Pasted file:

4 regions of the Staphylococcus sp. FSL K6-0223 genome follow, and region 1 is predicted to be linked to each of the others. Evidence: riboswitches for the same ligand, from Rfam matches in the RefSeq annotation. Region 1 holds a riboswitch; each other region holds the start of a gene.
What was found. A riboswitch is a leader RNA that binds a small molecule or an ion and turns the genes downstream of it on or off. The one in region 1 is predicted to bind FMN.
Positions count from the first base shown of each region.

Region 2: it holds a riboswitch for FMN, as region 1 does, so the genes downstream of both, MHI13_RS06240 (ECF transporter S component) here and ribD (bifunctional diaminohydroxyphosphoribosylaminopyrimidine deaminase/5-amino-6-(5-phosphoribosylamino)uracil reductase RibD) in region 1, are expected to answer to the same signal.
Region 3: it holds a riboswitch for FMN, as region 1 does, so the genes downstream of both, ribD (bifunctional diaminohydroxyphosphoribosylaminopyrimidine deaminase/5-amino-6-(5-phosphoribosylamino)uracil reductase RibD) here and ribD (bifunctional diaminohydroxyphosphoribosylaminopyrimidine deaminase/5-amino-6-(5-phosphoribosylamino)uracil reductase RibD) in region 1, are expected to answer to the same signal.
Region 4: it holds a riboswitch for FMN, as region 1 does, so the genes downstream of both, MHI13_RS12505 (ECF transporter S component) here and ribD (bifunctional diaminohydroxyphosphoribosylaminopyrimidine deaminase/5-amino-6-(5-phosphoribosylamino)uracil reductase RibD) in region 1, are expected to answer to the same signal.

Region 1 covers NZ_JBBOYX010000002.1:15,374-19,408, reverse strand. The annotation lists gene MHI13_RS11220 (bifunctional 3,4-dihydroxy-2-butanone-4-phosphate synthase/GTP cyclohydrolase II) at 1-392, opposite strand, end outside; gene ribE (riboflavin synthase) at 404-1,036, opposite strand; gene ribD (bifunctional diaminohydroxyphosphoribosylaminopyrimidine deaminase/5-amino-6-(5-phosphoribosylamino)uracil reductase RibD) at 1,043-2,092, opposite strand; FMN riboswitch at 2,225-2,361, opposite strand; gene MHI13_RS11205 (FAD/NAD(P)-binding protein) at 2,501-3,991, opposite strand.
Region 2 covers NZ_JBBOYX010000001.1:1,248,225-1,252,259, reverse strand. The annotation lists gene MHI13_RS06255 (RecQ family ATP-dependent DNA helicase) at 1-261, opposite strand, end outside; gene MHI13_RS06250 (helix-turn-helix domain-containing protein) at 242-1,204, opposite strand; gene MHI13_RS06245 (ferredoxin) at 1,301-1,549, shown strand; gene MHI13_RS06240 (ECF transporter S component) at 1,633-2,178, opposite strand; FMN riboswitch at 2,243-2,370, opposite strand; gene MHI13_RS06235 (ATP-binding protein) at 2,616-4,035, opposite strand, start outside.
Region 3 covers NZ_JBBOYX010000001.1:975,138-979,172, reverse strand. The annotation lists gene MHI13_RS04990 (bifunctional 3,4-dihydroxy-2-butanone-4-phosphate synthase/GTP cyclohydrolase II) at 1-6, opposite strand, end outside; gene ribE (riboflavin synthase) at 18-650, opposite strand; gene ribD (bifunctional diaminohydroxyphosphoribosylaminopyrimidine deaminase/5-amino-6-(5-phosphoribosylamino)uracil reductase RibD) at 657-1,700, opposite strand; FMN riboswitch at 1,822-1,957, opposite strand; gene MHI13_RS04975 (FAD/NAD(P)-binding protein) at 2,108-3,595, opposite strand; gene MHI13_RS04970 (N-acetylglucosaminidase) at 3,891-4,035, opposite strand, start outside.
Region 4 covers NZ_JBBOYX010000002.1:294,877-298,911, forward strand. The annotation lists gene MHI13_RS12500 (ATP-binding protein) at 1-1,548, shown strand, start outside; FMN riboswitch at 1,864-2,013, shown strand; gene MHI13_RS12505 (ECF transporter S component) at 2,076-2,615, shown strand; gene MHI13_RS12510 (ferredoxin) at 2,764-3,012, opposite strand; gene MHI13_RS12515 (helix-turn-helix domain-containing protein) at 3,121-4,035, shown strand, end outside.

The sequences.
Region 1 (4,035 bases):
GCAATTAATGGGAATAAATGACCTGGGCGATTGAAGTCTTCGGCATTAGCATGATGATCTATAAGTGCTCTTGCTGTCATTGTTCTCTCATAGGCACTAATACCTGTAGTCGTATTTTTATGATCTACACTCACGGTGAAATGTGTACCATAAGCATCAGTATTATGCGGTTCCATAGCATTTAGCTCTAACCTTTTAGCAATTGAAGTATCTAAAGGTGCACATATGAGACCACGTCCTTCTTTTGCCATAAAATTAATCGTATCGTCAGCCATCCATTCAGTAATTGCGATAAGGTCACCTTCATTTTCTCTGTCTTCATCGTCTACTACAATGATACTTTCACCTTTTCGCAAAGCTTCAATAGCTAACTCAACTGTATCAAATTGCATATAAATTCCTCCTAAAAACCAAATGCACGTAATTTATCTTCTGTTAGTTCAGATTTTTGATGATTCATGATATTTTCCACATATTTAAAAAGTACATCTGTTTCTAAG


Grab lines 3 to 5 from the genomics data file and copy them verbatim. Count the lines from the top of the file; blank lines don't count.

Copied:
Positions count from the first base shown of each region.

Region 2: it holds a riboswitch for FMN, as region 1 does, so the genes downstream of both, MHI13_RS06240 (ECF transporter S component) here and ribD (bifunctional diaminohydroxyphosphoribosylaminopyrimidine deaminase/5-amino-6-(5-phosphoribosylamino)uracil reductase RibD) in region 1, are expected to answer to the same signal.
Region 3: it holds a riboswitch for FMN, as region 1 does, so the genes downstream of both, ribD (bifunctional diaminohydroxyphosphoribosylaminopyrimidine deaminase/5-amino-6-(5-phosphoribosylamino)uracil reductase RibD) here and ribD (bifunctional diaminohydroxyphosphoribosylaminopyrimidine deaminase/5-amino-6-(5-phosphoribosylamino)uracil reductase RibD) in region 1, are expected to answer to the same signal.